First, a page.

This occurs five times a day in different parts of the day, every day of the year. Non Stop. A muslim is obliged to pray to their Lord, their Creator - Allaah Almighty, and Allaah blesses the people through this. If a person does good to please their Creator, He - Allaah/God Almighty will give them an easy and blessed life in this world and the hereafter. Because obviously the Creator created us for a reason, and that is so we worship Him, so He sends messengers among mankind to convey the message (of which include Noah, Jesus, Moses, Muhammad (peace be upon them) etc.) This message is for all of mankind, and those who submit to Allaah/God Almighty [islam means submission to the Creator] will be rewarded with paradise in the hereafter, and those who reject His signs, and blessings - they will be punished in the hereafter.



Allah is the Light of the heavens and the earth. The example of His light is like a niche within which is a lamp, the lamp is within glass, the glass as if it were a pearly [white] star lit from [the oil of] a blessed olive tree, neither of the east nor of the west, whose oil would almost glow even if untouched by fire. Light upon light. Allah guides to His light whom He wills. And Allah presents examples for the people, and Allah is Knowing of all things.


In houses (mosques), which Allah has ordered to be raised (to be cleaned, and to be honoured), in them His Name is glorified in the mornings and in the afternoons or the evenings,


Men whom neither trade nor sale diverts them from the Remembrance of Allah (with heart and tongue), nor from performing As*Salat (Iqamat-as-Salat) [the prayer], nor from giving the Zakat [charity.] They fear a Day when hearts and eyes will be overturned (from the horror of the torment of the Day of Resurrection).


[Qur'an Surah Nur 24:35-37]


It's Arabic:

[Qur'an Surah Nur (surah 24)]
http://kalamullah.com/Quran/exceptional/Al-Mehrajaan_Al-Enshaadi_1_Abo_'6abi_-_01_-_Telaawah.mp3





Those people remind me of that verse from the Qur'an. :) Anyway, if you got any questions - please don't hesitate to ask.




Peace.
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linda
11-24-2006, 09:23 PM
Hi


Thank you for your reply and it certainly makes for interesting reading, have to admit though that the sounds which you attached gave me the fright of my life as I had my speakers up full volume and didnt expect it.
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Woodrow
11-24-2006, 09:39 PM
If you like I can change the title of your thread to something like:

"Seeking your views as a Muslim moving from a Muslim Country to a Non-Muslim Country"

Perhaps that would be more inline with what you are looking for.
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- Qatada -
11-24-2006, 09:43 PM
I'm sorry about that, it's just a recitation in arabic of the verses i posted earlier on.


Have you ever been to another country, and if so - how did it differ to the place you are located at right now? Maybe the brothers and sisters could see what you went through and they might feel more comfortable to share their experiences too.



Regards.
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linda
11-24-2006, 10:03 PM
Woodrow that would be great, shall I do that or will you? Thank your for your cooperation you have been most obliging. Fi Sabilillah yes that is certainly an interesting thought. I have travelled quite a bit and would be more than willing to share my views and will do so in a seperate relply. Thank you for your suggestion.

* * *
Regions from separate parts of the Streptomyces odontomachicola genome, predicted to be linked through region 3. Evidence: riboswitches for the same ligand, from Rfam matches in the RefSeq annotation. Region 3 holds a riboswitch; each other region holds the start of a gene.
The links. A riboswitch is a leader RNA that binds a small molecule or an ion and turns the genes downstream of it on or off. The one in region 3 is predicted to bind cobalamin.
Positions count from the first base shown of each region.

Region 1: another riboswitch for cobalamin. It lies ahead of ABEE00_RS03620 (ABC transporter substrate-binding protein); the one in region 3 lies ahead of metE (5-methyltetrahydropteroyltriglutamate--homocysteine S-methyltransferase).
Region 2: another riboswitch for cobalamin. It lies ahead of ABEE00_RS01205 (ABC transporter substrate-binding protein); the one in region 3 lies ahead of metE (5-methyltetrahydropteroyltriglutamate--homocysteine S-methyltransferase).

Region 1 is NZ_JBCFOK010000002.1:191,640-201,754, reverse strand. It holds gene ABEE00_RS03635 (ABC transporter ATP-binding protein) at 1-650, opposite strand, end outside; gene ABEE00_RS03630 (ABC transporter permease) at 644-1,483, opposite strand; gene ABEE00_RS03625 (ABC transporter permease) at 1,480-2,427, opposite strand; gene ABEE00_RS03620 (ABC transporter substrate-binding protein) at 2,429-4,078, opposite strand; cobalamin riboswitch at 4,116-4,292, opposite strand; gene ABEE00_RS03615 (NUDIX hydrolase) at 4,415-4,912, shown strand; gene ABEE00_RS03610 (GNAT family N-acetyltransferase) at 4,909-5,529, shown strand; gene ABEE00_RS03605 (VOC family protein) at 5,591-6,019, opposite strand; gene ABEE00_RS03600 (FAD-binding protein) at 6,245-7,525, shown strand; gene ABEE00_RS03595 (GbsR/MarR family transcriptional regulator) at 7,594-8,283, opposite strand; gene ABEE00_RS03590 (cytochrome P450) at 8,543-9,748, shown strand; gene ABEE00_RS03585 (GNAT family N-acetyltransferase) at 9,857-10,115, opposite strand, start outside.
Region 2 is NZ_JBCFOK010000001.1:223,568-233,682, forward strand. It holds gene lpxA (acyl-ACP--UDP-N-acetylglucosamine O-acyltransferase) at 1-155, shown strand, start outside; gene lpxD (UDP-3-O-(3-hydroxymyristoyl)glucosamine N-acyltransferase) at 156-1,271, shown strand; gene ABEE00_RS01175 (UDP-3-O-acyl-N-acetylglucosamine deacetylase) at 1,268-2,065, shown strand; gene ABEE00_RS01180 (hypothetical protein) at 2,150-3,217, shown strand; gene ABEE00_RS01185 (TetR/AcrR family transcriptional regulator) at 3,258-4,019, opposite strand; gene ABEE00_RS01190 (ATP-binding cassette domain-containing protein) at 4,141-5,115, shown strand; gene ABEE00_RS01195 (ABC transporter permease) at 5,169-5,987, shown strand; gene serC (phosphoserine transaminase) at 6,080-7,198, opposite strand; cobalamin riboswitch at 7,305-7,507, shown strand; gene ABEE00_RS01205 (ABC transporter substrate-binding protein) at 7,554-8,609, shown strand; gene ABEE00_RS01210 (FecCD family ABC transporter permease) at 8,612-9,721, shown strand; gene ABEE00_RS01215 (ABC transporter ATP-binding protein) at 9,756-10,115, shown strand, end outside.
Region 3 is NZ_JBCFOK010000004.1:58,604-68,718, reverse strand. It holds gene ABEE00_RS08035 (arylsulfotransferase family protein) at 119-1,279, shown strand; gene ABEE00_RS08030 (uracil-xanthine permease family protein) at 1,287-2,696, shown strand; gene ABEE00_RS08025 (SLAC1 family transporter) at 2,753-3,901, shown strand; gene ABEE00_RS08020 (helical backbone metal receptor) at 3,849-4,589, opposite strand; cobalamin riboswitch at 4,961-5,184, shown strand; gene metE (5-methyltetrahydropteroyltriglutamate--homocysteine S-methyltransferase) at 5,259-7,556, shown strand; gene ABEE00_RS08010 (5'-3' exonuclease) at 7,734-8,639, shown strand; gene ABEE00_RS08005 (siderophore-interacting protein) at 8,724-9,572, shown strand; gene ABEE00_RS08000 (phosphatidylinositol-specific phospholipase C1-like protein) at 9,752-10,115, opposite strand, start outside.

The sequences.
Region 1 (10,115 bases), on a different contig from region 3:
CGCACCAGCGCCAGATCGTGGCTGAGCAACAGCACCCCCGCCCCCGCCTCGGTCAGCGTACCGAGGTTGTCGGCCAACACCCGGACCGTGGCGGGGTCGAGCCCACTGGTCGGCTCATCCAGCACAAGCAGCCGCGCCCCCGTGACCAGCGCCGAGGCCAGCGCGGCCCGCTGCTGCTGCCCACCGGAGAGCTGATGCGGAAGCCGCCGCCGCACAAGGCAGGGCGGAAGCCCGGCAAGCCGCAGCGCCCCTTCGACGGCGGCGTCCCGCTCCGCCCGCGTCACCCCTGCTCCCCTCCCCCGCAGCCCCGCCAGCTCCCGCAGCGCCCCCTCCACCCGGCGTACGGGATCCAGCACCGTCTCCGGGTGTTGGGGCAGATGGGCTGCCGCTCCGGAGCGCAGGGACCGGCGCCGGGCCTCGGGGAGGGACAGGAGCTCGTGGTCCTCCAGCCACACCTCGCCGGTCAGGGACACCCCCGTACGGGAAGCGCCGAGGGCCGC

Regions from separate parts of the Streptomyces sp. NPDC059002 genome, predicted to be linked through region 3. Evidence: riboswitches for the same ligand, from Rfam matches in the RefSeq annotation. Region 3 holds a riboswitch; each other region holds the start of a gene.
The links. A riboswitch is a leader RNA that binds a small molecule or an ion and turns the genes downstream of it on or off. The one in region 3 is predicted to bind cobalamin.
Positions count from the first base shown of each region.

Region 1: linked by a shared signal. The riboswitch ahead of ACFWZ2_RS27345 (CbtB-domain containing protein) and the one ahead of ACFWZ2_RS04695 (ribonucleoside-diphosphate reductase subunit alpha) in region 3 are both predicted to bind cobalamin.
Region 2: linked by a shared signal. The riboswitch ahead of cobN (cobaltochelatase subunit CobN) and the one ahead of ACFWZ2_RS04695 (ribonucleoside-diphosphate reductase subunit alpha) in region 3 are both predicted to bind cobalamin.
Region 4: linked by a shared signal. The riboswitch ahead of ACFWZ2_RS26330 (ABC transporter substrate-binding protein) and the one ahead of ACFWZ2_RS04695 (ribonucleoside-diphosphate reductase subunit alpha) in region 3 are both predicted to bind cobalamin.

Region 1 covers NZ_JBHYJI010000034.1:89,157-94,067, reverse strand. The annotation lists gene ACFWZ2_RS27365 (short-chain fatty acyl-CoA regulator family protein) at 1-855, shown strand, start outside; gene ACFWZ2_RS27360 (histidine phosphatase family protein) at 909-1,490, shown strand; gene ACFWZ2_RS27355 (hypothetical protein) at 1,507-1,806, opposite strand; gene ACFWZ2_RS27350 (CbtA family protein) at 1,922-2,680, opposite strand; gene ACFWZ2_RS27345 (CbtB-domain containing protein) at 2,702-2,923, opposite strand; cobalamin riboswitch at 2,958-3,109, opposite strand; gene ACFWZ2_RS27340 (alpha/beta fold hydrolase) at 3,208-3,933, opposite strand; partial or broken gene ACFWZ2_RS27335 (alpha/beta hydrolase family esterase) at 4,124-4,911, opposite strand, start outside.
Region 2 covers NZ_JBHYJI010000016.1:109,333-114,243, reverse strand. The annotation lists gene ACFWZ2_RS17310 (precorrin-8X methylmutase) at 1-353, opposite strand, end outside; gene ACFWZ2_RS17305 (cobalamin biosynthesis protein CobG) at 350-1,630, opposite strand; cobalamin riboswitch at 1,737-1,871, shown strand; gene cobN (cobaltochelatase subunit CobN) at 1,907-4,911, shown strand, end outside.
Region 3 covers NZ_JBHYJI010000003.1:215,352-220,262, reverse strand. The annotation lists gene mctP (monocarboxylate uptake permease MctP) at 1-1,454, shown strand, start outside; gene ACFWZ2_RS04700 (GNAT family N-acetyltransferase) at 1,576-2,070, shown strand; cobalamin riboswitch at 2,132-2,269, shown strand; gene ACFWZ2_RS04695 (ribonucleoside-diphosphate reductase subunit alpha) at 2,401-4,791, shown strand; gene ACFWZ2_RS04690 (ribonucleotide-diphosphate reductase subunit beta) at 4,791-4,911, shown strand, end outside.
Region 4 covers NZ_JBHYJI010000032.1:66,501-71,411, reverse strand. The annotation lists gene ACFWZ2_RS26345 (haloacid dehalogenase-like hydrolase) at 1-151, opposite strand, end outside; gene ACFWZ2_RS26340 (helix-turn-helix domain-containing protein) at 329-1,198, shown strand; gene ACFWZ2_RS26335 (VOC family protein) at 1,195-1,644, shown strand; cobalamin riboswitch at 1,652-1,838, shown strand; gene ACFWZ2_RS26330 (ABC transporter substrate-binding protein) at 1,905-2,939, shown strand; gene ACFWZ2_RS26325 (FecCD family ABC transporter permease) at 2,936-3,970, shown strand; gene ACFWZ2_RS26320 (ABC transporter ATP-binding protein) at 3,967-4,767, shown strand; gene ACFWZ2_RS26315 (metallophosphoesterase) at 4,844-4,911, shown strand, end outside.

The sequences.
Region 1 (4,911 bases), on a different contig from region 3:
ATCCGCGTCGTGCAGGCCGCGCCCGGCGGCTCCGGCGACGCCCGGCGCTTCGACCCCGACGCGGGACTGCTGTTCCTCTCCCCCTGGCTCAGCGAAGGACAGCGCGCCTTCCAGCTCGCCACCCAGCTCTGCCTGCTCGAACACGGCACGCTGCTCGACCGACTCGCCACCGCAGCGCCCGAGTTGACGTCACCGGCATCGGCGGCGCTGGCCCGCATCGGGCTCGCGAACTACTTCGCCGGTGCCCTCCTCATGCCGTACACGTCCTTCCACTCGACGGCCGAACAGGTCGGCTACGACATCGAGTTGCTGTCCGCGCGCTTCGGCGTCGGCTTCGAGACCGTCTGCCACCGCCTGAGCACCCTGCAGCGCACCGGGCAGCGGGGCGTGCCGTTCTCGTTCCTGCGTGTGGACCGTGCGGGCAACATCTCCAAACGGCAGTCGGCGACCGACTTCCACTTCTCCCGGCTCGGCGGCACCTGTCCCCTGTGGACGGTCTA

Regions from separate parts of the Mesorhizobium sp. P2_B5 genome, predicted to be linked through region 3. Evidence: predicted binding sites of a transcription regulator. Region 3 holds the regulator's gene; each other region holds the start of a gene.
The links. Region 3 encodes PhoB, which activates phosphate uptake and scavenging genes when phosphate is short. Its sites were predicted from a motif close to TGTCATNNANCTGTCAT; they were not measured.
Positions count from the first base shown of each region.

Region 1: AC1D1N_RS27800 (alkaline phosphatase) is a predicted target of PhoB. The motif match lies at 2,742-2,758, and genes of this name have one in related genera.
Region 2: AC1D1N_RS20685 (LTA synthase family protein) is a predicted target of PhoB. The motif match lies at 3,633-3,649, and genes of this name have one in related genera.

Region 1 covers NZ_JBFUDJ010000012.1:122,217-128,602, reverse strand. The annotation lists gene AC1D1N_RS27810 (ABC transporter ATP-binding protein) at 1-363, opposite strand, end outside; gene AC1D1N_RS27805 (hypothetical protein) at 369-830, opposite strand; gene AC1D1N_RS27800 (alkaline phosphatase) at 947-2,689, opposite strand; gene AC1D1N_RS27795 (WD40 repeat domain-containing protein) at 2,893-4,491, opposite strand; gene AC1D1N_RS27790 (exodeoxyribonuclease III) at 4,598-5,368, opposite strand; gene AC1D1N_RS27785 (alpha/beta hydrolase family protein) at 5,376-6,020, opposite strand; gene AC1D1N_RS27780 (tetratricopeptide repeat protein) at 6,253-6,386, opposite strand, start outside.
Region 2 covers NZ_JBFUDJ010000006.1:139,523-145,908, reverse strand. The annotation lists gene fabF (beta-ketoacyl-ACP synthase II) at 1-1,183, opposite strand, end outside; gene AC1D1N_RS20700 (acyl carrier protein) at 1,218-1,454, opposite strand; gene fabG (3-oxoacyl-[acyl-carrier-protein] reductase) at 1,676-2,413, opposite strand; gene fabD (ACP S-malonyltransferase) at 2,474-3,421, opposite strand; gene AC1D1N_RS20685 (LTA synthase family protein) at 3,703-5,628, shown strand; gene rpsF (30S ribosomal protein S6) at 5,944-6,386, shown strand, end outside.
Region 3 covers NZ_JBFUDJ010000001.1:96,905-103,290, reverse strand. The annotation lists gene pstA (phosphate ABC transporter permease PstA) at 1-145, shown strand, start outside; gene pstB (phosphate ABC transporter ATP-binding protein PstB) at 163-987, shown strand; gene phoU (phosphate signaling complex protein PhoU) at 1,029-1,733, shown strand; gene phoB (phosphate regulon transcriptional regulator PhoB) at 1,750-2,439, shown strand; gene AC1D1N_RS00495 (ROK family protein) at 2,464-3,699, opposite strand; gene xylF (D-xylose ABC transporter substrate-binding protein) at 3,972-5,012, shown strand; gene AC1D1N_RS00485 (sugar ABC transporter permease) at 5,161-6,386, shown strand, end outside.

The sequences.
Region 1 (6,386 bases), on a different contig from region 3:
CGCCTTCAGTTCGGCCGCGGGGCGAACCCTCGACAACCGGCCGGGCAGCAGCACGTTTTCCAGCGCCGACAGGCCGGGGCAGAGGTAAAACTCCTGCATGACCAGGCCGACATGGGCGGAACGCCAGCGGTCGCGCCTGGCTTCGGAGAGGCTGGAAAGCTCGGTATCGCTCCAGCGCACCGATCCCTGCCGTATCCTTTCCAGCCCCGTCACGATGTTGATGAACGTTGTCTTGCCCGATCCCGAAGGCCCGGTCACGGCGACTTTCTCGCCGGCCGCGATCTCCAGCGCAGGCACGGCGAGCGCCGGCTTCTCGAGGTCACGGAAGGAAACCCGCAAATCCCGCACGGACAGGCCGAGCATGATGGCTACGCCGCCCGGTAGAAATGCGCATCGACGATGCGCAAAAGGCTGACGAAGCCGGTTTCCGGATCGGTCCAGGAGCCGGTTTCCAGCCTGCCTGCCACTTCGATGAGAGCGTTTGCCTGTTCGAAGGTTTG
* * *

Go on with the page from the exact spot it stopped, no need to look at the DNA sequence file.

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linda
11-24-2006, 10:12 PM
Maybe a little bit about my background would break the ice a little. Im 31, Irish and for want of a better way of describing myself, I am an avid traveller and have a passion for understanding different cultures. I spent a year travelling mostly in Australia which isnt too different culturally from Ireland. I did however spend some time in South Africa, Thailand and Cambodia. As these countries are quite different in some respects to that which i have grown up in they presented me with the greatest challenge. Cambodia was I think the most interesting because it was so different and it hasnt (at the time anyway) become too comercialised. My knowledge of Cambodia before travelling was limited to what I read in the media or saw on TV so all I really knew about what the horrific past that it had experienced. So admitedly I was nervous about going. I had as we all do I guess some expectations and the level to which you experience a 'Culture Shock' depends largely on how those expectations are met. I did find it somewhat of an uneasy and stressful experience at the start but how quickly you overcome that depends on your willingness to integrate and adapt to the new culture. I'll leave it there for now but if there is anyone out there that is willing to discuss their experiences maybe I can develop the discussion by offering some more of my experiences. As my new thread will say (see above) I am particulary interested in the experiences of muslims travelling to non-muslim countries. Looking forward to hearing all your experiences.
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linda
11-24-2006, 10:17 PM
I see you have changed my thread already, thank Woodrow
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Woodrow
11-24-2006, 10:18 PM
Instead of a new thread I changed the title of this one. That will leave an indication of what has happened and clarify what you are looking for. I'm also going to move it to a more appropriate section now.
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Mawaddah
11-24-2006, 10:31 PM
Well.....When I was younger I moved from the Bahamas to Yemen, and after 7 years wound back up in the Bahamas again.
I've quite a few experiences but I cannot type it all up now as it's time for Maghrib prayer.
Insha'allah another time.
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linda
11-24-2006, 11:49 PM